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I'm learning data structures and every source tells me not to use index 0 of the array while implementing heap, without giving any explanation why. I searched the web, searched StackExchange, and couldn't find an answer.

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    I've never heard of not using index 0 in a heap. It slightly changes the arithmetic for calculating indices (left/right child, parent), but it's pretty insignificant. I've implemented heaps several times and never avoided using 0. – Emmet Apr 6 '14 at 22:20
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    Although the question is old, I checked the following class - org.apache.commons.collections.BinaryHeap and it starts the heap implementation from index 1. – rents Jul 7 '15 at 2:30
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There's no reason why a heap implemented in an array has to leave the item at index 0 unused. If you put the root at 0, then the item at array[index] has its children at array[index*2+1] and array[index*2+2]. The node at array[child] has its parent at array[(child-1)/2].

Let's see.

                  root at 0       root at 1
Left child        index*2 + 1     index*2
Right child       index*2 + 2     index*2 + 1
Parent            (index-1)/2     index/2

So having the root at 0 rather than at 1 costs you an extra add to find the left child, and an extra subtraction to find the parent.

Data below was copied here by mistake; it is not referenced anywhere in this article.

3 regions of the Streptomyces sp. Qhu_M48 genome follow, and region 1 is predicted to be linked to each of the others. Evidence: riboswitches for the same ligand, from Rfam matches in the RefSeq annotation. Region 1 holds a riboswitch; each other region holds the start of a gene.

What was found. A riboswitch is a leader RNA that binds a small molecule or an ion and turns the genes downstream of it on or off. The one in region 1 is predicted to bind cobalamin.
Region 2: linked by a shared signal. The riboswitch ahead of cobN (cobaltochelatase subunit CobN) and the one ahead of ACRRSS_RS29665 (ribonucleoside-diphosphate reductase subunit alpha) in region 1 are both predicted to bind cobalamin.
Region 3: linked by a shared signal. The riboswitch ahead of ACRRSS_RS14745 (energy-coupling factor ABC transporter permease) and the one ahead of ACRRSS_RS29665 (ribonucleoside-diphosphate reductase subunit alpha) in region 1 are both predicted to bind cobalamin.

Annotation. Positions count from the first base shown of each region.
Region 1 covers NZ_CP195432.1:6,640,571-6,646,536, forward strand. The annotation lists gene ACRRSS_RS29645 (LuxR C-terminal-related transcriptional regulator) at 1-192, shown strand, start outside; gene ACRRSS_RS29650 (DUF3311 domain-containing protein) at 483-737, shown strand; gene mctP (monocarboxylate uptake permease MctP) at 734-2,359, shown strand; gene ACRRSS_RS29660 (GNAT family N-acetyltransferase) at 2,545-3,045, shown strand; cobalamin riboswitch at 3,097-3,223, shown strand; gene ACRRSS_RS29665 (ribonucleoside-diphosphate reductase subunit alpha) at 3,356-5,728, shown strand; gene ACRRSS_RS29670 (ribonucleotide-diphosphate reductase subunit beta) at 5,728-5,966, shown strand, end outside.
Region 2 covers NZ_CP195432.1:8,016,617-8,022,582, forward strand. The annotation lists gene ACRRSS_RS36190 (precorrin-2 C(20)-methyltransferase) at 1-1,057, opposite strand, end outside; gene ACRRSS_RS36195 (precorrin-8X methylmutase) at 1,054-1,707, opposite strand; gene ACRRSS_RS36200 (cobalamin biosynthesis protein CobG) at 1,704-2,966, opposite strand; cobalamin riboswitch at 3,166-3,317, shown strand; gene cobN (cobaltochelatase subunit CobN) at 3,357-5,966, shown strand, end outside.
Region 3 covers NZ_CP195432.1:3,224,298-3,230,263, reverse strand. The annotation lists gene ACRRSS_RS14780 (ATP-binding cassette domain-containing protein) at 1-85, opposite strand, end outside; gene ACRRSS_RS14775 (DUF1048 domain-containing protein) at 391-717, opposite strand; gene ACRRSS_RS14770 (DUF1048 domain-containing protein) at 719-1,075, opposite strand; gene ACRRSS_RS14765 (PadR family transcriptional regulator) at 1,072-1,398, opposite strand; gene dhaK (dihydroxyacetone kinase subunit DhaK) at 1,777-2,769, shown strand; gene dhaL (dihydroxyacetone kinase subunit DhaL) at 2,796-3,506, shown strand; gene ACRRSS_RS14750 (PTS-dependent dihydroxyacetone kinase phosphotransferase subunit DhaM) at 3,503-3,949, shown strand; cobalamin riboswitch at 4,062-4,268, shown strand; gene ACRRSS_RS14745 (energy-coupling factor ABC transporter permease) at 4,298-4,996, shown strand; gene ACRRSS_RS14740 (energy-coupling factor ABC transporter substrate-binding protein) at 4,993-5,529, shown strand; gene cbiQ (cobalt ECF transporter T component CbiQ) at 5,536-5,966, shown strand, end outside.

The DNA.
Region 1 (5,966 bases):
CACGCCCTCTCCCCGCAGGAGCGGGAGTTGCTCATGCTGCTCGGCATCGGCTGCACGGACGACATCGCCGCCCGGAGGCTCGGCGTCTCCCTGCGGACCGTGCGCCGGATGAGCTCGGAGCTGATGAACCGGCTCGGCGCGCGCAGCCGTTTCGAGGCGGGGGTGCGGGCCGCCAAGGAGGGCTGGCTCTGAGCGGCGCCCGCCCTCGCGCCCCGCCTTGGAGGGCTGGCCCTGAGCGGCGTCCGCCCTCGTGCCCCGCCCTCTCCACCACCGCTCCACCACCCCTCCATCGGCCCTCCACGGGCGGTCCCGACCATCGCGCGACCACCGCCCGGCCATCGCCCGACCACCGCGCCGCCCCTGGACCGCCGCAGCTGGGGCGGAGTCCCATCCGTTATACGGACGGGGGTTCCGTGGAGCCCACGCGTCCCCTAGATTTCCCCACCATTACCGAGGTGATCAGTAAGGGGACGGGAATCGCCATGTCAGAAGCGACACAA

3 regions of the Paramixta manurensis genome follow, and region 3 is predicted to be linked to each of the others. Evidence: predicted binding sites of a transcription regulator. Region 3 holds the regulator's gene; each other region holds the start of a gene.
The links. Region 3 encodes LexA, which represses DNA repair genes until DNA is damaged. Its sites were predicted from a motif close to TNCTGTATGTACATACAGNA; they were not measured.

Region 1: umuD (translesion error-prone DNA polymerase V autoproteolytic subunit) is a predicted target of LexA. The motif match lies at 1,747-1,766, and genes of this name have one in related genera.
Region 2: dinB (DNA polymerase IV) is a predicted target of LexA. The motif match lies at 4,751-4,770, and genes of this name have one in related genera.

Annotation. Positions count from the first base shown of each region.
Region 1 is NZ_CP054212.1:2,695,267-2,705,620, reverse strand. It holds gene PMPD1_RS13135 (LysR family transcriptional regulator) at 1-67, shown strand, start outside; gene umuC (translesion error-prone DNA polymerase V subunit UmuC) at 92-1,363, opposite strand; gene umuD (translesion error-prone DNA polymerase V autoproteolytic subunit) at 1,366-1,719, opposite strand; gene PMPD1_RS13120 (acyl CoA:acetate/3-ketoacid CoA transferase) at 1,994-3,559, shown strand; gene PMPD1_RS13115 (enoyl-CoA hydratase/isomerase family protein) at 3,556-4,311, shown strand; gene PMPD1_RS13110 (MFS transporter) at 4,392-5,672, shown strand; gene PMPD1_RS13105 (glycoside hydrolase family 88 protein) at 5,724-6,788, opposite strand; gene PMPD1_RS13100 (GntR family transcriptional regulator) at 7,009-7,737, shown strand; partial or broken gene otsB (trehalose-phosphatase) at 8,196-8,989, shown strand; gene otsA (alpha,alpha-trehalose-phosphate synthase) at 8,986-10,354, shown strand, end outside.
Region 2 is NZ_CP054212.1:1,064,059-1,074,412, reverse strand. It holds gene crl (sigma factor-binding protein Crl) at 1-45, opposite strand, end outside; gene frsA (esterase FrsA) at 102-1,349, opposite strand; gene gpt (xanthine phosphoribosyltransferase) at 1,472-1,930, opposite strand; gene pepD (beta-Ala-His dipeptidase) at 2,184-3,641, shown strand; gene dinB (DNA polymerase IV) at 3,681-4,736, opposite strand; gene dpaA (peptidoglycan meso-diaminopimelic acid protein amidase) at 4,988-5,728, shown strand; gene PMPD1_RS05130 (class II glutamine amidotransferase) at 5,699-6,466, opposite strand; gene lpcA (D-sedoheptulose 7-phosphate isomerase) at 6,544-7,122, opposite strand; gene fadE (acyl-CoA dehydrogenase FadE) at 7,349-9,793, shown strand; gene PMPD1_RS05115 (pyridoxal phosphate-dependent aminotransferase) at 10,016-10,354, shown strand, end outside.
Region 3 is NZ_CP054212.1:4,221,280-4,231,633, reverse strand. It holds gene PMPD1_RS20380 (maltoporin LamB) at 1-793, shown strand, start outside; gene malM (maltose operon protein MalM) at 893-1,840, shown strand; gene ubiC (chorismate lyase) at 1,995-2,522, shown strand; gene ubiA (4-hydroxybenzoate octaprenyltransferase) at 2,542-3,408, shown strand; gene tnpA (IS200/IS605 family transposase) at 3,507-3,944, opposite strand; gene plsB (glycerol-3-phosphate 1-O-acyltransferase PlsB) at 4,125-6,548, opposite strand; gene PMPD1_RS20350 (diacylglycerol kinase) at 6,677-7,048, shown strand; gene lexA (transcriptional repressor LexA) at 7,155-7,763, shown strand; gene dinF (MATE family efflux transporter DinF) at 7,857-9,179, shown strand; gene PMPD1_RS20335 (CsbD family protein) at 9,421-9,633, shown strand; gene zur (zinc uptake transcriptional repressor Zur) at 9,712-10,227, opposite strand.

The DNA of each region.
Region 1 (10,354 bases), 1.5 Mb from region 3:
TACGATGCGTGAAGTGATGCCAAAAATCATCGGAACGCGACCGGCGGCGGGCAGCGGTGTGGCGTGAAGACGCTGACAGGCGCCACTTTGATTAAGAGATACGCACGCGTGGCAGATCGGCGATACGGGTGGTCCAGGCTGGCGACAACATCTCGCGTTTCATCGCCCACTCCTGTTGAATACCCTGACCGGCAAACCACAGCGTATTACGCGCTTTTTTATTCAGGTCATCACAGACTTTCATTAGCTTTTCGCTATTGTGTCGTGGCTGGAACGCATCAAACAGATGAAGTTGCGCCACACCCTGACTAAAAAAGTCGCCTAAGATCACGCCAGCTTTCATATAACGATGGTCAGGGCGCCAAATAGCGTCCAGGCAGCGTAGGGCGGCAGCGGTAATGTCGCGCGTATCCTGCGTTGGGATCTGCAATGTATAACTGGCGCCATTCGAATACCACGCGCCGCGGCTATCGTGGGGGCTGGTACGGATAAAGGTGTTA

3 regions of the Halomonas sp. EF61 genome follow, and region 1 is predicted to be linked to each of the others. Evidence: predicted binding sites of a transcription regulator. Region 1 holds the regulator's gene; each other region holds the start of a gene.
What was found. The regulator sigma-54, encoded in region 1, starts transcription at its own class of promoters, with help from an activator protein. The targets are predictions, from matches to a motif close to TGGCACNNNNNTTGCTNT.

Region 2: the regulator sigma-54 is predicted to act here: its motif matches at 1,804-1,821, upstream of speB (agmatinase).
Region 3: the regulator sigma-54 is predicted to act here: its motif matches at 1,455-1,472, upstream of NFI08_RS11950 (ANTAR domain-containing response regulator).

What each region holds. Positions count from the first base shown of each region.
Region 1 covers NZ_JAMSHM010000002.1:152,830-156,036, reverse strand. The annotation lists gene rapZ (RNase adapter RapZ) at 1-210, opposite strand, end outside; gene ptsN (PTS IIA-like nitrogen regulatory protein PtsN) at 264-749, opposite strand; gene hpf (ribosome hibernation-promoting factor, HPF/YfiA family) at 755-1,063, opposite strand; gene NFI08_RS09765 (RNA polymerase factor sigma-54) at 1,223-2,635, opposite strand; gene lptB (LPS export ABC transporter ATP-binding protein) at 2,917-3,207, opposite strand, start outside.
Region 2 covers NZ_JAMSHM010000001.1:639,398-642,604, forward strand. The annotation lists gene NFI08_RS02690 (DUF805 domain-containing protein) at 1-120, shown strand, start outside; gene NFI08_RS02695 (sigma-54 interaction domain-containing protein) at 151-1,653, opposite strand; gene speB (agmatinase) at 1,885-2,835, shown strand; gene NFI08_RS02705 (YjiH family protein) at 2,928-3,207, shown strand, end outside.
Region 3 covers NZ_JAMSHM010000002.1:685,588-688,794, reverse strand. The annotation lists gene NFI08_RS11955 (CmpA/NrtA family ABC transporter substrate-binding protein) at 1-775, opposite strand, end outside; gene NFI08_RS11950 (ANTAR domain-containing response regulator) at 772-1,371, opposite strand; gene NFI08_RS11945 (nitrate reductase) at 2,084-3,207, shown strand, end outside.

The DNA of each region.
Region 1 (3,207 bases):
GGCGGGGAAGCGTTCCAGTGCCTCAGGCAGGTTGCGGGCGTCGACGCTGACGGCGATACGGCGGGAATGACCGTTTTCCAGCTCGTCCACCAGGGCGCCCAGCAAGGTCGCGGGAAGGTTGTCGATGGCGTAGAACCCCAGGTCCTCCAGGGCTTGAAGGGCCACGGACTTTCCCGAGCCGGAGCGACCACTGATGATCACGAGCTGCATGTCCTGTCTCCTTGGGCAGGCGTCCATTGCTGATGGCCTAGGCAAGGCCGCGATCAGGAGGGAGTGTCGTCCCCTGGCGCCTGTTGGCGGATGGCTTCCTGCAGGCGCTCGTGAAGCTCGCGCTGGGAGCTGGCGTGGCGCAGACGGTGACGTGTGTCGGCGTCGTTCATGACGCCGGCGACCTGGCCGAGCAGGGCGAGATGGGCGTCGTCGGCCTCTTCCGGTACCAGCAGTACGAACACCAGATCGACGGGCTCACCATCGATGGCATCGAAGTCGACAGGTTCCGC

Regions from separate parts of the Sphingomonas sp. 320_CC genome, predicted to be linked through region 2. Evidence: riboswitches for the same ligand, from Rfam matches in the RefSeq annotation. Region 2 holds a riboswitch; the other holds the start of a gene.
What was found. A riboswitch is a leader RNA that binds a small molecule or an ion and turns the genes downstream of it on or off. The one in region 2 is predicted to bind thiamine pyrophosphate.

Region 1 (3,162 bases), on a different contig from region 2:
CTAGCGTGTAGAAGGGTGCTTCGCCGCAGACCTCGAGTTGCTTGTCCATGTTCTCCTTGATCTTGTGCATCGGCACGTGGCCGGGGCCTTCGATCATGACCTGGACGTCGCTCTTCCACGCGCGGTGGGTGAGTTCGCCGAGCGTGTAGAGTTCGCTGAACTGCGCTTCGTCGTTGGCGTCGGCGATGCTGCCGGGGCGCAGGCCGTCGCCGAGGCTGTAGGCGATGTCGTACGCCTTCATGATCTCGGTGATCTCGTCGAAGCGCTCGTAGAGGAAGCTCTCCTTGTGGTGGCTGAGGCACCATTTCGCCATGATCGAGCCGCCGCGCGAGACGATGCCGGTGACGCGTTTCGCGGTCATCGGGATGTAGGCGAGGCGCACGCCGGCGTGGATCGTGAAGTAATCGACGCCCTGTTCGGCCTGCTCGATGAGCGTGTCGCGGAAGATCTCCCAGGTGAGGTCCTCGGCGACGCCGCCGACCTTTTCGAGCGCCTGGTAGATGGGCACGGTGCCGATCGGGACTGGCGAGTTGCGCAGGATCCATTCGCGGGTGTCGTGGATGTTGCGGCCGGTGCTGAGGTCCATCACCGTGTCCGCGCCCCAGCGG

For a more general case where it may not be a binary heap, but a 3-heap, 4-heap, etc where there are NUM_CHILDREN children for each node instead of 2 the formulas are:

                  root at 0                  root at 1
Left child        index*NUM_CHILDREN + 1     index*NUM_CHILDREN
Right child       index* NUM_CHILDREN + 2    index*NUM_CHILDREN + 1
Parent            (index-1)/NUM_CHILDREN     index/NUM_CHILDREN

I can't see those few extra instructions making much of a difference in the run time.

For reasons why I think it's wrong to start at 1 in a language that has 0-based arrays, see https://stackoverflow.com/a/49806133/56778 and my blog post But that's the way we've always done it!

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  • It would be interesting to see how Java or C++ implement a heap (whether they start at 0 or 1) in their API (IF they provide a heap api in the first place) – rents Jul 7 '15 at 2:24
  • It is actually implemented this way in most places. In languages which support it, such as C or C++, one possibility is to decrease the pointer to the array. Then you cannot directly dereference it, as that possition is not assigned, but you can then dereference the first position of the array with index 1 instead of zero. You are actually turning the array from zero-based to one-based. – Juan Aug 10 '17 at 11:37
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    @Juan: Are you sure about that? I'm looking at C++ STL code for priority_queue, and it's 0-based. I don't know what you consider "most places", but as I recall the Java and Python heap implementations also are 0-based. In practice, the only places I see 1-based heaps are in college student projects, and the few people who roll their own heaps rather than use the provided libraries. – Jim Mischel Aug 10 '17 at 12:47
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    Sorry @Jim, I wrote it in a way that leads to confusion. I meant that in most places it is indeed 0-based. When I say, implemented "this way" I mean the way you explain in your answer. Appart from that, I consider not a bad idea to decrement the base pointer of the array (or a copy of it) and work with 1-based array. Of course, you cannot do that in Java :) – Juan Aug 11 '17 at 19:22